I caught myself doing one of these things this morning, so I thought, Hey, why not write a blog about it?
Today, for your amusement, I give you a few parenting confessions. Don't judge me; just use this to bolster your confidence about your own parenting skills.
1. I use the smell test for everything. Does the toddler need her diaper changed? (sniff) Yup. Are these clothes clean or dirty? (sniff) Dirty. Is this today's sippy cup of milk or the one from three days ago that might possibly have rolled under the sofa? (sniff) Three days ago. Pre-kids, did you every thought you'd make a habit of sniffing your kids' bums? Probably not. But the smell test is, truly, the answer to every pressing parenting question.
2. I sometimes pretend that I don't hear my kids. Not when they legitimately need me, of course—as a parent, you learn early on to tell the difference between a "my sister stole my toy" scream and an "I might need stitches" scream. But sometimes, when I hear my kids calling, "Mommy, mommy," in that whiny, solve-all-of-my-problems-for-me-while-you-make-dinner-one-handed kind of way, I just don't answer. Basically, I do the grown-up equivalent of covering my ears with my hands and singing, "La, la, la!" Oh, wait—I think I actually did that once.
3. I worry about how other parents judge me based on how I'm feeding my kids. This is a paranoia that started early on, when I tried to breastfeed my first baby and wasn't successful. When I'd take my her to mother's groups, and she'd start to fuss, I'd guiltily bring out a bottle of formula, wanting to proclaim loudly to everyone, "I tried really hard to breastfeed, I swear! It just didn't work out!" And that feeling—that I'm not doing it right or well enough—has persisted. I have never been the kind of mom who prepares organic healthy gluten-free snacks from scratch. Sure, I try to make sure that my kids eat their fruits and vegetables...but I also let them eat goldfish and Timbits and chicken nuggets and pre-made meals from Longo's on a regular basis. Not only do I hate to cook, but I work full-time and have a long commute—and, frankly, I'm not willing to spend my two days off doing something that I hate. That's my reality.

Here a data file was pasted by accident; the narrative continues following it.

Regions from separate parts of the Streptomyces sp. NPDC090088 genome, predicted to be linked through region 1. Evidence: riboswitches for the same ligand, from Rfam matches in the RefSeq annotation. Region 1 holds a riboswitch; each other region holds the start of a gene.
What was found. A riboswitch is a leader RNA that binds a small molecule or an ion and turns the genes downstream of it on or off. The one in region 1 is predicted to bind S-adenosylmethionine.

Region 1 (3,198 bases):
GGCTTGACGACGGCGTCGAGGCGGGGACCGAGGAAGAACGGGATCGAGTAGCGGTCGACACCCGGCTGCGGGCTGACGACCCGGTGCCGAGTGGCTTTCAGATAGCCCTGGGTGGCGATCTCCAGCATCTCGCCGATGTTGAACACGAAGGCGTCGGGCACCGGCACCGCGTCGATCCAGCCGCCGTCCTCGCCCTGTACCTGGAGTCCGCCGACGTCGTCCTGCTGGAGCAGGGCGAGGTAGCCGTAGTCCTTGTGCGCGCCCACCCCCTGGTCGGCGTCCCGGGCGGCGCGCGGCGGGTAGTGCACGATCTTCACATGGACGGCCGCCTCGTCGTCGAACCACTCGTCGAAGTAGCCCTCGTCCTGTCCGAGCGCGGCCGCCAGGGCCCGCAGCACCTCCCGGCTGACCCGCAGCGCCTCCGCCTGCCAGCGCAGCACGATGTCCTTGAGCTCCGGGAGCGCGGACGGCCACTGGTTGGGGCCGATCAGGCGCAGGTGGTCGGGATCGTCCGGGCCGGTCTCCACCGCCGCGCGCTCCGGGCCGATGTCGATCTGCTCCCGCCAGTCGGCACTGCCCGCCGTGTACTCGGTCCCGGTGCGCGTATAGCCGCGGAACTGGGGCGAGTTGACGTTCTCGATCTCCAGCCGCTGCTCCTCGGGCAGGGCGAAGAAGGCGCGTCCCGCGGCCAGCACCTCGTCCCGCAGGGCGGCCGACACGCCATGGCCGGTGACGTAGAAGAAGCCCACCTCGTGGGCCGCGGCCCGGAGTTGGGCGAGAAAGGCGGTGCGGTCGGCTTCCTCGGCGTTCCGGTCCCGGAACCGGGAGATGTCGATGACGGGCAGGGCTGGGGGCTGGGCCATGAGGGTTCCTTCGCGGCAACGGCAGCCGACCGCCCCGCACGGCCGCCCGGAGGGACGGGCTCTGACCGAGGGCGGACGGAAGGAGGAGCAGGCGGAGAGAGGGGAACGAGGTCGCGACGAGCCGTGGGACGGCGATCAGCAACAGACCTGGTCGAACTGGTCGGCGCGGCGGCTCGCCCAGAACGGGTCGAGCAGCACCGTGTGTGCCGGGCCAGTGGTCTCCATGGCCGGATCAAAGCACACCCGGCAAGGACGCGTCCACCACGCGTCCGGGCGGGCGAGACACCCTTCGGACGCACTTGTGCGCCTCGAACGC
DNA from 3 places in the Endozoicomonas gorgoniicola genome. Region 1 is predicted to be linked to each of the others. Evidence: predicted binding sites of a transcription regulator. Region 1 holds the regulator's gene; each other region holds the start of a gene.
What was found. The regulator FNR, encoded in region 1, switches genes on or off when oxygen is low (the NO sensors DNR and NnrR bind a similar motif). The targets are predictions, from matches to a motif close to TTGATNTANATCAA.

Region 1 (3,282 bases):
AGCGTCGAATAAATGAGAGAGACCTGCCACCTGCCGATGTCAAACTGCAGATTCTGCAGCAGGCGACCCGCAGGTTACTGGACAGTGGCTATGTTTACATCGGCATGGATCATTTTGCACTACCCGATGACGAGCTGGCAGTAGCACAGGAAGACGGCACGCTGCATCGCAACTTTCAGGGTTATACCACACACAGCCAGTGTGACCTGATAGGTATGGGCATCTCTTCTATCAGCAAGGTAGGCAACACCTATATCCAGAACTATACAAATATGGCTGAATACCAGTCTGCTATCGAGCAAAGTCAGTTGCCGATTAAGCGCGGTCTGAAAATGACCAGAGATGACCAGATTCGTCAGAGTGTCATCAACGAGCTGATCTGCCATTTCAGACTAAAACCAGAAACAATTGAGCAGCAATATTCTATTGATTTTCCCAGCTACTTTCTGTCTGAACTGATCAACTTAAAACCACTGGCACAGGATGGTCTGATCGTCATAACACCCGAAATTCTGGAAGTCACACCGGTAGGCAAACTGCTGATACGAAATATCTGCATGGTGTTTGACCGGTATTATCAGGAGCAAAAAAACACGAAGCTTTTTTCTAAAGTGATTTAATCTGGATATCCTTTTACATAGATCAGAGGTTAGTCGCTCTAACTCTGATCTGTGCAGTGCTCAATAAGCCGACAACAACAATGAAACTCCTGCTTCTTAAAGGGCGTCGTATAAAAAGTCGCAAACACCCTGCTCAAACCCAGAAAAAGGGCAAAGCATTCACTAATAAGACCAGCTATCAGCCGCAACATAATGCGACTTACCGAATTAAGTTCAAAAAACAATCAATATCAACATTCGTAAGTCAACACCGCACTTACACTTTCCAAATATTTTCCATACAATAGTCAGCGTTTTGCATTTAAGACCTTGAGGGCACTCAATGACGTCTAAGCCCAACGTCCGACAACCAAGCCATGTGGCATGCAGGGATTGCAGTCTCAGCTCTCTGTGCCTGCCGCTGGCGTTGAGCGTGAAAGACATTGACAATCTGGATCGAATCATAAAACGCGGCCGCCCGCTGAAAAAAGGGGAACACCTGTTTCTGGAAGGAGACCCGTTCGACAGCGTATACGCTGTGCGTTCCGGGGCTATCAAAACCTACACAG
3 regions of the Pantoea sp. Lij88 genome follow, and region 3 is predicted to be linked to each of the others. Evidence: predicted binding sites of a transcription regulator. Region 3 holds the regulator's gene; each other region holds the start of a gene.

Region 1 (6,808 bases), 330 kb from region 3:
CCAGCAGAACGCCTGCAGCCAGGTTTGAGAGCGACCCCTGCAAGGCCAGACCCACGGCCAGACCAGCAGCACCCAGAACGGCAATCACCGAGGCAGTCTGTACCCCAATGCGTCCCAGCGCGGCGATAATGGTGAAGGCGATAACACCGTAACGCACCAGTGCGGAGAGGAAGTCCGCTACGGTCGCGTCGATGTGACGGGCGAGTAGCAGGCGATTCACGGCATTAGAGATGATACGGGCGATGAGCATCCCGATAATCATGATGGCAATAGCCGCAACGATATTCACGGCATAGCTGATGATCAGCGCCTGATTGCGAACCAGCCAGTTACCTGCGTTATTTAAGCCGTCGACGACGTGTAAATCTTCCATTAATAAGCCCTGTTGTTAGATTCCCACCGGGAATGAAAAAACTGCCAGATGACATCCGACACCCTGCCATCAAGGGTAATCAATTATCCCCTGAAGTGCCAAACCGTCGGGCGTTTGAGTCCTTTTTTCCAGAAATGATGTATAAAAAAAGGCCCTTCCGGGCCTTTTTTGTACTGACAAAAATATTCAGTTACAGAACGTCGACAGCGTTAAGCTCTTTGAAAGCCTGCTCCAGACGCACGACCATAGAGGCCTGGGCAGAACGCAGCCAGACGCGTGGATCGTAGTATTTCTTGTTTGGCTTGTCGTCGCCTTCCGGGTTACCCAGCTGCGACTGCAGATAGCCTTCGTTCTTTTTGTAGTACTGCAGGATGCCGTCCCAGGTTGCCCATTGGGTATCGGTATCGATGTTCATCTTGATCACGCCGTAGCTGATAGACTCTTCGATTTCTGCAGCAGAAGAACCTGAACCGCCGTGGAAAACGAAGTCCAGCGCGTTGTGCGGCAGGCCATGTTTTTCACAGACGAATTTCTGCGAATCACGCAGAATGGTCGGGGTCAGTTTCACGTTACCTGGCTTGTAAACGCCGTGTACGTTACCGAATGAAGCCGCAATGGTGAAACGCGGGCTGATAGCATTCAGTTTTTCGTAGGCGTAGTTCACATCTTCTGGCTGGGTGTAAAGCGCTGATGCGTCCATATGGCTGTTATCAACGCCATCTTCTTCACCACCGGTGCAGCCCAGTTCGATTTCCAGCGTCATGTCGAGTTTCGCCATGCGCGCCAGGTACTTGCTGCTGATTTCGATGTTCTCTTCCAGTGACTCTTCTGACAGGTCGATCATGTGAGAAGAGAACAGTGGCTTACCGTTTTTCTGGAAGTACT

4. I look forward to the time when they're both asleep. It's not that I don't enjoy spending time with my kids. It's just that they're constant—always
needing something, always wanting something. Every day is, to a large
extent, driven by their schedules. So, by the end of the day, I'm
ready for some time to do something that I want to do. Plus, no matter how bad they've been during the day, they look so darned cute when they're sleeping.
Now, if you'll excuse me...something doesn't smell great, so I'd better figure go out what it is.